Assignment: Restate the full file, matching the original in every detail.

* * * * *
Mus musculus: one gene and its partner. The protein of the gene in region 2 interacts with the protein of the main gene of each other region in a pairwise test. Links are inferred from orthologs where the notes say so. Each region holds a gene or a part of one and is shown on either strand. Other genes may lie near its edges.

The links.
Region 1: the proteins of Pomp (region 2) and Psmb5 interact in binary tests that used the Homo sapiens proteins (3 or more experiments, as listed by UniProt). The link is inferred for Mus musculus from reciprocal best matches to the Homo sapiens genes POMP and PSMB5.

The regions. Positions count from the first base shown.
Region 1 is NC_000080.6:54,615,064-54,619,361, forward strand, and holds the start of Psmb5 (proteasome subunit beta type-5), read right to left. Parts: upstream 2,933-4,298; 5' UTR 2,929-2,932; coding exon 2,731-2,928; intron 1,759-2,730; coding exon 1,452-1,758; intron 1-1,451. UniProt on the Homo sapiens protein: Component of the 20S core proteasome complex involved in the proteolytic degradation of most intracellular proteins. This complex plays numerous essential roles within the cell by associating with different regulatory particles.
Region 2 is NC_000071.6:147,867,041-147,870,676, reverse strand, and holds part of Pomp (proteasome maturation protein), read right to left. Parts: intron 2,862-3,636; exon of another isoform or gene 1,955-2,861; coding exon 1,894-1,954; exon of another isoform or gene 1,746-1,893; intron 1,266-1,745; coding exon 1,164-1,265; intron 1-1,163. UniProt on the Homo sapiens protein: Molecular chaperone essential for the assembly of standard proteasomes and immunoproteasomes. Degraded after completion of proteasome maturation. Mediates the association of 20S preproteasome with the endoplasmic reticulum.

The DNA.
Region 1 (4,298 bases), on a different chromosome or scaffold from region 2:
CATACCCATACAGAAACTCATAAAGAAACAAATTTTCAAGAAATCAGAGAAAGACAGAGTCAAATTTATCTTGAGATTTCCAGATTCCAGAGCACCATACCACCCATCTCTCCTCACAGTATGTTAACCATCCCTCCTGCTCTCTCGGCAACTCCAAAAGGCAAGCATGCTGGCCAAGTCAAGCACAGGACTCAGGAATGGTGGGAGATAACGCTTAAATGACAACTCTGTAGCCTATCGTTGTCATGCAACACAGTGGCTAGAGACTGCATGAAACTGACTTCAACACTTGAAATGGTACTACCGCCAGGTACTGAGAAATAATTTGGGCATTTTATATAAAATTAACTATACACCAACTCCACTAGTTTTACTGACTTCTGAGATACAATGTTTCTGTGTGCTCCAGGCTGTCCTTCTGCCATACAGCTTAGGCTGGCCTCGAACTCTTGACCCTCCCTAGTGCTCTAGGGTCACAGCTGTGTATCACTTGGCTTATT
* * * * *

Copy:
Mus musculus: one gene and its partner. The protein of the gene in region 2 interacts with the protein of the main gene of each other region in a pairwise test. Links are inferred from orthologs where the notes say so. Each region holds a gene or a part of one and is shown on either strand. Other genes may lie near its edges.

The links.
Region 1: the proteins of Pomp (region 2) and Psmb5 interact in binary tests that used the Homo sapiens proteins (3 or more experiments, as listed by UniProt). The link is inferred for Mus musculus from reciprocal best matches to the Homo sapiens genes POMP and PSMB5.

The regions. Positions count from the first base shown.
Region 1 is NC_000080.6:54,615,064-54,619,361, forward strand, and holds the start of Psmb5 (proteasome subunit beta type-5), read right to left. Parts: upstream 2,933-4,298; 5' UTR 2,929-2,932; coding exon 2,731-2,928; intron 1,759-2,730; coding exon 1,452-1,758; intron 1-1,451. UniProt on the Homo sapiens protein: Component of the 20S core proteasome complex involved in the proteolytic degradation of most intracellular proteins. This complex plays numerous essential roles within the cell by associating with different regulatory particles.
Region 2 is NC_000071.6:147,867,041-147,870,676, reverse strand, and holds part of Pomp (proteasome maturation protein), read right to left. Parts: intron 2,862-3,636; exon of another isoform or gene 1,955-2,861; coding exon 1,894-1,954; exon of another isoform or gene 1,746-1,893; intron 1,266-1,745; coding exon 1,164-1,265; intron 1-1,163. UniProt on the Homo sapiens protein: Molecular chaperone essential for the assembly of standard proteasomes and immunoproteasomes. Degraded after completion of proteasome maturation. Mediates the association of 20S preproteasome with the endoplasmic reticulum.

The DNA.
Region 1 (4,298 bases), on a different chromosome or scaffold from region 2:
CATACCCATACAGAAACTCATAAAGAAACAAATTTTCAAGAAATCAGAGAAAGACAGAGTCAAATTTATCTTGAGATTTCCAGATTCCAGAGCACCATACCACCCATCTCTCCTCACAGTATGTTAACCATCCCTCCTGCTCTCTCGGCAACTCCAAAAGGCAAGCATGCTGGCCAAGTCAAGCACAGGACTCAGGAATGGTGGGAGATAACGCTTAAATGACAACTCTGTAGCCTATCGTTGTCATGCAACACAGTGGCTAGAGACTGCATGAAACTGACTTCAACACTTGAAATGGTACTACCGCCAGGTACTGAGAAATAATTTGGGCATTTTATATAAAATTAACTATACACCAACTCCACTAGTTTTACTGACTTCTGAGATACAATGTTTCTGTGTGCTCCAGGCTGTCCTTCTGCCATACAGCTTAGGCTGGCCTCGAACTCTTGACCCTCCCTAGTGCTCTAGGGTCACAGCTGTGTATCACTTGGCTTATT